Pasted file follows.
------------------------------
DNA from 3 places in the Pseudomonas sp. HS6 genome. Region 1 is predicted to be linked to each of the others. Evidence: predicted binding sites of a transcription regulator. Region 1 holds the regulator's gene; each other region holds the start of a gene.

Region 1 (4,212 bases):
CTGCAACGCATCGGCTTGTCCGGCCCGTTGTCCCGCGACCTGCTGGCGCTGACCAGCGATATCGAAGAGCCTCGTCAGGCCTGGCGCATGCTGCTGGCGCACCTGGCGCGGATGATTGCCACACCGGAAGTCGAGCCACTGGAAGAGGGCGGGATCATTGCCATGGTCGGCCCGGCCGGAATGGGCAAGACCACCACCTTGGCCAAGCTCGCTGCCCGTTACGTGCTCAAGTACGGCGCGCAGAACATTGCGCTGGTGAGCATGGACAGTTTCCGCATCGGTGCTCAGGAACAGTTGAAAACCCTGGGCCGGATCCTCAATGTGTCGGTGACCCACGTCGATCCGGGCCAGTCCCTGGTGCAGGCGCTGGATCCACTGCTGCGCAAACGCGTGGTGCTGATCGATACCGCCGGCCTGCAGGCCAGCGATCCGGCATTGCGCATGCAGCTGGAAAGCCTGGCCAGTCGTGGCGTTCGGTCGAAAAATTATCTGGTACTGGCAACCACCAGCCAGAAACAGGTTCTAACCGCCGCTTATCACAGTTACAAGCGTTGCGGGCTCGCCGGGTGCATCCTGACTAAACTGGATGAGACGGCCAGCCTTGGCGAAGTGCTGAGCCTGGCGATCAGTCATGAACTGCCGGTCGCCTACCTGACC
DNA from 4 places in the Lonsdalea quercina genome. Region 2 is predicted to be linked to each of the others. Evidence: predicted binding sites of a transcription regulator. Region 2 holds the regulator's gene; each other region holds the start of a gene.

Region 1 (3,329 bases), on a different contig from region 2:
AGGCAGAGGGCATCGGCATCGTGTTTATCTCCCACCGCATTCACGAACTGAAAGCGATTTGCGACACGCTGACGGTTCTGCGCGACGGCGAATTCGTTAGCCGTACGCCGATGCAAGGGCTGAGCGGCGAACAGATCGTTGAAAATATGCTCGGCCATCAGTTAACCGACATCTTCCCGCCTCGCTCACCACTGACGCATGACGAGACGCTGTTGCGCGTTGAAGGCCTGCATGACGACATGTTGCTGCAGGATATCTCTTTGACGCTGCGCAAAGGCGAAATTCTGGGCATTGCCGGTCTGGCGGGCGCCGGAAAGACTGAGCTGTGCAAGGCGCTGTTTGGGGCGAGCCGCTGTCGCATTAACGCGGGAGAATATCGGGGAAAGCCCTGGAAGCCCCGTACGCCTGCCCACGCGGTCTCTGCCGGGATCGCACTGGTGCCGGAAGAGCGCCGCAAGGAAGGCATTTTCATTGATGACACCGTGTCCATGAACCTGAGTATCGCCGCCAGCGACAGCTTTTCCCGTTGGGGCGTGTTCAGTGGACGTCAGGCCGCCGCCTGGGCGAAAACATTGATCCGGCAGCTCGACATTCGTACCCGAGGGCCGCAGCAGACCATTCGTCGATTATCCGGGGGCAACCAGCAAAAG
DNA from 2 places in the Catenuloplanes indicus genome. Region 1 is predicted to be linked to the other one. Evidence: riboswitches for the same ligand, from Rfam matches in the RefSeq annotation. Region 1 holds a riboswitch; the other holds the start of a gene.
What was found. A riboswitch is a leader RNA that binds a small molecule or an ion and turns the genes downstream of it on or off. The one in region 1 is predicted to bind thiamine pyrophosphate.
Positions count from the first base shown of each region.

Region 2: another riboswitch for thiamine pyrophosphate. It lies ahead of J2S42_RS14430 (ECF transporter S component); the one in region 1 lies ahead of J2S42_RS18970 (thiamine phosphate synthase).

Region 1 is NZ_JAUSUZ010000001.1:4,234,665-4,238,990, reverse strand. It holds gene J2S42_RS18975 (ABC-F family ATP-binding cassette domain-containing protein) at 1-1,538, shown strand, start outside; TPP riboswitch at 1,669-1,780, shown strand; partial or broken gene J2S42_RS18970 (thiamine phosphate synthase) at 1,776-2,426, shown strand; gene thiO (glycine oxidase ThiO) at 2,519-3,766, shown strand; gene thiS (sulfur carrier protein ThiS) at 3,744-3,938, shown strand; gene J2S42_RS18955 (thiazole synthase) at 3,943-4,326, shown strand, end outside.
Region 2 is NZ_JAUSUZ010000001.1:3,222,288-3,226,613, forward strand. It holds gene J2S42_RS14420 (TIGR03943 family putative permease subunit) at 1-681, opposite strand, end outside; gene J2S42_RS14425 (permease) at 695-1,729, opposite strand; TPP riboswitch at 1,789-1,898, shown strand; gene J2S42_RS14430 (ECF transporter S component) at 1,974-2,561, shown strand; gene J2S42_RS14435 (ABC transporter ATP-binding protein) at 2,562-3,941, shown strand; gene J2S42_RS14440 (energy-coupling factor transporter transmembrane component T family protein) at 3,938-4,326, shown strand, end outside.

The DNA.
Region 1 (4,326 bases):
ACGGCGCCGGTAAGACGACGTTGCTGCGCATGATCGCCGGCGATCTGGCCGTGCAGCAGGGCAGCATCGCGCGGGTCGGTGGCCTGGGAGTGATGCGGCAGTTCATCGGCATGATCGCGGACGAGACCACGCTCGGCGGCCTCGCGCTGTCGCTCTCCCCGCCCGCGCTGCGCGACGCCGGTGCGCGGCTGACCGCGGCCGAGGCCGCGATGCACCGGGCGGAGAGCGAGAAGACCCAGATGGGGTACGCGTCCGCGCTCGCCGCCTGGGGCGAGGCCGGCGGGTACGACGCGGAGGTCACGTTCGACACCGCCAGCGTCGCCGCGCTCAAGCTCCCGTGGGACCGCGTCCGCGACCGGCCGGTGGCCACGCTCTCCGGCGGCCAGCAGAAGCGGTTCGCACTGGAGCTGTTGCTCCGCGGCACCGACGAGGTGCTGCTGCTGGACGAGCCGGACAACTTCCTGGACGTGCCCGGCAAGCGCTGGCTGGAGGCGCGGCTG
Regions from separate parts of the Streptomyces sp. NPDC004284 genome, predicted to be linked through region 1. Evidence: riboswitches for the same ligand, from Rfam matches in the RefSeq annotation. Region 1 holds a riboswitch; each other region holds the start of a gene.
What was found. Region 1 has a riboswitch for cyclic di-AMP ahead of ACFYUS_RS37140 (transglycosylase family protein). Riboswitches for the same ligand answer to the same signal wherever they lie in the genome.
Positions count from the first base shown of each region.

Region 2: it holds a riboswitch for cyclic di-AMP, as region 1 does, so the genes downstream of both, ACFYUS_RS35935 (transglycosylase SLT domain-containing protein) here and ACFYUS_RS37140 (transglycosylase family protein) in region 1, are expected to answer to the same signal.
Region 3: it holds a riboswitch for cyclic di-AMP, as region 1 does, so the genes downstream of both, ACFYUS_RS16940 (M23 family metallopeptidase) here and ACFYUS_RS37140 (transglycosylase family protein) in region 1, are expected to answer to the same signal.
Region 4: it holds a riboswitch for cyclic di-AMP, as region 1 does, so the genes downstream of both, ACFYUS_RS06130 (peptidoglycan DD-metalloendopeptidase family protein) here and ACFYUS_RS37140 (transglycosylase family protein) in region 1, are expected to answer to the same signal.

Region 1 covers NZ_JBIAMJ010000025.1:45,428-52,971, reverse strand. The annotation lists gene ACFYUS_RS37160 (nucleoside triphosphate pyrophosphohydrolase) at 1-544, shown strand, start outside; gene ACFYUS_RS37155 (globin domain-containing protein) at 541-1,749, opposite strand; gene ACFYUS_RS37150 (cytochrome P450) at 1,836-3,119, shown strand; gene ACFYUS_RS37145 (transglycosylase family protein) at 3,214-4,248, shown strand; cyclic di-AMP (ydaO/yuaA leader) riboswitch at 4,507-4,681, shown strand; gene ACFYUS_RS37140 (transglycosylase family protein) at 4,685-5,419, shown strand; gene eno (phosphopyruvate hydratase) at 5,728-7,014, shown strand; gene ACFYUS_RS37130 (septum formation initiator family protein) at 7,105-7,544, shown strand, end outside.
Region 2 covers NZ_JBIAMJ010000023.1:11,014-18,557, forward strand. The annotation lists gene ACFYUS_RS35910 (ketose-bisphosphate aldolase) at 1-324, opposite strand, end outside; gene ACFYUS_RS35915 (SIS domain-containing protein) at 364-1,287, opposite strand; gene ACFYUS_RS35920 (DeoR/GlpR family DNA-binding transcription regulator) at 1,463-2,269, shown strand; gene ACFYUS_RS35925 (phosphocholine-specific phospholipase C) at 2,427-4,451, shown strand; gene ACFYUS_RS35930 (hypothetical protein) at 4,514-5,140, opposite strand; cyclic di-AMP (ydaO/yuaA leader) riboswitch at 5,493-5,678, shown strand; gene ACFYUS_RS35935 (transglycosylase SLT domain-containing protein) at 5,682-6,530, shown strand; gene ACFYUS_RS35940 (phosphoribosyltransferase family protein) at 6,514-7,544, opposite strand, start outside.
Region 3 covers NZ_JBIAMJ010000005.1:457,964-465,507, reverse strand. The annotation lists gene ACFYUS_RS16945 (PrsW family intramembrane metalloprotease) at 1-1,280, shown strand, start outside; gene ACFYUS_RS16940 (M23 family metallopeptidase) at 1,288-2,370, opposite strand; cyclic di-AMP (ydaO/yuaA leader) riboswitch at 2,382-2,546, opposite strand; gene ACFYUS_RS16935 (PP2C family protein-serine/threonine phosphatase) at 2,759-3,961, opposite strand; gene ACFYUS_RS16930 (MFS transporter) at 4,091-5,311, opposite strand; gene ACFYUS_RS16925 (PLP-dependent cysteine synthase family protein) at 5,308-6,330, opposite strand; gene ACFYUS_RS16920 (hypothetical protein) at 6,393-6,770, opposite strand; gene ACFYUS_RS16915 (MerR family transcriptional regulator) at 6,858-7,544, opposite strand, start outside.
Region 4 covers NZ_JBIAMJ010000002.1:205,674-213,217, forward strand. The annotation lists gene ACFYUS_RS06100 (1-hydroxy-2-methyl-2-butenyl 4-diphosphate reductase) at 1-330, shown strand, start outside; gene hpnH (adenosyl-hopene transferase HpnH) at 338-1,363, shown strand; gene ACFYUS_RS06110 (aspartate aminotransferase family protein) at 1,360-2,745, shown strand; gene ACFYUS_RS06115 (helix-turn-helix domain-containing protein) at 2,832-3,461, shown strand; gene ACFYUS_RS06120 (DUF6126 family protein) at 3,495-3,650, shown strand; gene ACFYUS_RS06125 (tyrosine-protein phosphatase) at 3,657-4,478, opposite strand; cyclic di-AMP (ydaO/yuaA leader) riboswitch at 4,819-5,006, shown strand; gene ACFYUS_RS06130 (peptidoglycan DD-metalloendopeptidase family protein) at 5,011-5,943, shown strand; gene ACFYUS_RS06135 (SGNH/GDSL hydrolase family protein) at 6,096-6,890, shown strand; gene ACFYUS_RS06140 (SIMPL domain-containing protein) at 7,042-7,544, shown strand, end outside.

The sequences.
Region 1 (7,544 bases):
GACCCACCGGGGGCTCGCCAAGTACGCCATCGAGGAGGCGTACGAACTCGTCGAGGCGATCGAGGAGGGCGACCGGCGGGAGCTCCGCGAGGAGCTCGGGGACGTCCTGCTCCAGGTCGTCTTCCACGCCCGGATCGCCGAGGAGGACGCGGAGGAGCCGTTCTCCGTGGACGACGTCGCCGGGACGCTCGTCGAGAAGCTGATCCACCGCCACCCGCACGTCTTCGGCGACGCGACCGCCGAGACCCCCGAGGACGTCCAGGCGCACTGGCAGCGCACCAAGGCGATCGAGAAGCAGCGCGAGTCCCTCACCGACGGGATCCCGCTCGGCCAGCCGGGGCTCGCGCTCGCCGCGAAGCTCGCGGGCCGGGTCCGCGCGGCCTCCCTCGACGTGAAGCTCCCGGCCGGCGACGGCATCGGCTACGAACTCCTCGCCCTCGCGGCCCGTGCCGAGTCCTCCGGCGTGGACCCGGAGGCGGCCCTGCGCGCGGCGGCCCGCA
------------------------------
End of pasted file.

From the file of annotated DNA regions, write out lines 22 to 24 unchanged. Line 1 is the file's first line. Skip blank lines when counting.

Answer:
Region 1 covers NZ_JBIAMJ010000025.1:45,428-52,971, reverse strand. The annotation lists gene ACFYUS_RS37160 (nucleoside triphosphate pyrophosphohydrolase) at 1-544, shown strand, start outside; gene ACFYUS_RS37155 (globin domain-containing protein) at 541-1,749, opposite strand; gene ACFYUS_RS37150 (cytochrome P450) at 1,836-3,119, shown strand; gene ACFYUS_RS37145 (transglycosylase family protein) at 3,214-4,248, shown strand; cyclic di-AMP (ydaO/yuaA leader) riboswitch at 4,507-4,681, shown strand; gene ACFYUS_RS37140 (transglycosylase family protein) at 4,685-5,419, shown strand; gene eno (phosphopyruvate hydratase) at 5,728-7,014, shown strand; gene ACFYUS_RS37130 (septum formation initiator family protein) at 7,105-7,544, shown strand, end outside.
Region 2 covers NZ_JBIAMJ010000023.1:11,014-18,557, forward strand. The annotation lists gene ACFYUS_RS35910 (ketose-bisphosphate aldolase) at 1-324, opposite strand, end outside; gene ACFYUS_RS35915 (SIS domain-containing protein) at 364-1,287, opposite strand; gene ACFYUS_RS35920 (DeoR/GlpR family DNA-binding transcription regulator) at 1,463-2,269, shown strand; gene ACFYUS_RS35925 (phosphocholine-specific phospholipase C) at 2,427-4,451, shown strand; gene ACFYUS_RS35930 (hypothetical protein) at 4,514-5,140, opposite strand; cyclic di-AMP (ydaO/yuaA leader) riboswitch at 5,493-5,678, shown strand; gene ACFYUS_RS35935 (transglycosylase SLT domain-containing protein) at 5,682-6,530, shown strand; gene ACFYUS_RS35940 (phosphoribosyltransferase family protein) at 6,514-7,544, opposite strand, start outside.
Region 3 covers NZ_JBIAMJ010000005.1:457,964-465,507, reverse strand. The annotation lists gene ACFYUS_RS16945 (PrsW family intramembrane metalloprotease) at 1-1,280, shown strand, start outside; gene ACFYUS_RS16940 (M23 family metallopeptidase) at 1,288-2,370, opposite strand; cyclic di-AMP (ydaO/yuaA leader) riboswitch at 2,382-2,546, opposite strand; gene ACFYUS_RS16935 (PP2C family protein-serine/threonine phosphatase) at 2,759-3,961, opposite strand; gene ACFYUS_RS16930 (MFS transporter) at 4,091-5,311, opposite strand; gene ACFYUS_RS16925 (PLP-dependent cysteine synthase family protein) at 5,308-6,330, opposite strand; gene ACFYUS_RS16920 (hypothetical protein) at 6,393-6,770, opposite strand; gene ACFYUS_RS16915 (MerR family transcriptional regulator) at 6,858-7,544, opposite strand, start outside.